How Google's acquistion of AI startup DeepMind could change the way you search

Google on Sunday said it had agreed to acquire privately held artificial intelligence company DeepMind Technologies.

Over the weekend, Google acquired artificial intelligence company DeepMind Technologies. As of yet, Google has not confirmed the price, though it's pegged to be around the $400 million mark. Given that DeepMind deals with artificial intelligence, everyone naturally assumed that the new acquisition was going to play a big role in Google's recent love for robotics.

 

However this is not the case and the DeepMind technology is likely to be put to use in search, reports Re/Code, quoting sources. The report says that DeepMind will be a part of the search team or the Knowledge Group as it is called within the company. This group is led by Google SVP Alan Eustance, but DeepMind is expected to work closely with a team led by Jeff Dean, a 15-year Google veteran. The report mentions what it has been working on though, with sources saying it was developing three products one of which is a game with a very advanced AI, a smarter recommendation system for online commerce, and new ways of image recognition. All three use machine learning as their basis and revolve around computers learning themselves without having to be programmed, and this is the part that has got Google most excited.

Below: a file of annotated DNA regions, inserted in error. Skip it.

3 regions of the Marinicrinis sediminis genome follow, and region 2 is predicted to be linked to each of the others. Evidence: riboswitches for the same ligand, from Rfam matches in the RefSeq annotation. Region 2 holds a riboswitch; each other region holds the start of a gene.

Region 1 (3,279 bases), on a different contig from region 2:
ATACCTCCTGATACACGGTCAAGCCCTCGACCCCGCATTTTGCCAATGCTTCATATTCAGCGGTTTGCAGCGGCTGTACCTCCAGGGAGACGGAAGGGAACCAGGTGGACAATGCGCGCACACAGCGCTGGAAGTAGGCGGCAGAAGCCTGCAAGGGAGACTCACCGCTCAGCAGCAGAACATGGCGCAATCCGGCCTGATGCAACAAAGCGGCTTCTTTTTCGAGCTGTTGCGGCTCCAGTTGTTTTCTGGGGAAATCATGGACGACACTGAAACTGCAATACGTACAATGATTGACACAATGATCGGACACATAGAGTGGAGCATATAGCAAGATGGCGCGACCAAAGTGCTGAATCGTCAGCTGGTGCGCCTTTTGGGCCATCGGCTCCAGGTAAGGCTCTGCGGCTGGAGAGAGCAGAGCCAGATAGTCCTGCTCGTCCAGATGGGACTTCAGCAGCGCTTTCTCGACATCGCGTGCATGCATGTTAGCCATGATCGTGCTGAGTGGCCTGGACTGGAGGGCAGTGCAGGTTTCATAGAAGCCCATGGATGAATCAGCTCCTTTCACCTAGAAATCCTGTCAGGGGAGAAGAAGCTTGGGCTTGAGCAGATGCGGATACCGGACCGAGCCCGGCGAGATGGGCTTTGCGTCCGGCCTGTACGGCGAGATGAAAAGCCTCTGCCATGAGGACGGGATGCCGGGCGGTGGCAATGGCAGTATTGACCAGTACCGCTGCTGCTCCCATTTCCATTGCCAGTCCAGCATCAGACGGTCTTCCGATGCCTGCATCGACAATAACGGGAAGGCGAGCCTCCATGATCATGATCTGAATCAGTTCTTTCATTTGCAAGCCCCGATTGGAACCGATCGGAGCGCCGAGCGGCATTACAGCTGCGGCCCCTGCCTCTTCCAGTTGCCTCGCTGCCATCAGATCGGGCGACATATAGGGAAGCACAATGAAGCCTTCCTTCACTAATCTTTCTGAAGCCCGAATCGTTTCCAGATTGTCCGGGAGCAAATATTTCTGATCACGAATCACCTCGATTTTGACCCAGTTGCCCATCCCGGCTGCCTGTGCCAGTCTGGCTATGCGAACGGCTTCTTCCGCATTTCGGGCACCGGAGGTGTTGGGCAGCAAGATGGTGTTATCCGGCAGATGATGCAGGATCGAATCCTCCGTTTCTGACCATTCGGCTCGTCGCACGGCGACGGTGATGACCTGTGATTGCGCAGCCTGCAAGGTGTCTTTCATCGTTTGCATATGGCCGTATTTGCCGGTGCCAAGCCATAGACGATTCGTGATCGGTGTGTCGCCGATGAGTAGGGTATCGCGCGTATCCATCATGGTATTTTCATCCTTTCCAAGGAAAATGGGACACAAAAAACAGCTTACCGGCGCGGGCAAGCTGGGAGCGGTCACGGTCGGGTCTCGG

The last part is rather interesting because a report in the New Scientist says DeepMind's acquisition has a lot to do with Google's image search plans. Two patents filed for by DeepMind earlier this year give us a hint as to what their role within Google could be. The first one talks about ways to improve "reverse image search", which Google has turned on already, but is more than a bit wonky if you have ever used it. DeepMind's algorithm would compare the similarities between two uploaded reference images to reverse search it. The second filing would let users to narrow down a small or specific part of the image to improve the accuracy.

 

Having said that Google rarely makes public which acquired technology is put to use where and as has been seen in the past, one idea can have multiple applications within the Internet giant's many services. So we might never know exactly where DeepMind's work has been put to use, but we will be keeping an eye out for any changes in the search experience to confirm the speculation.

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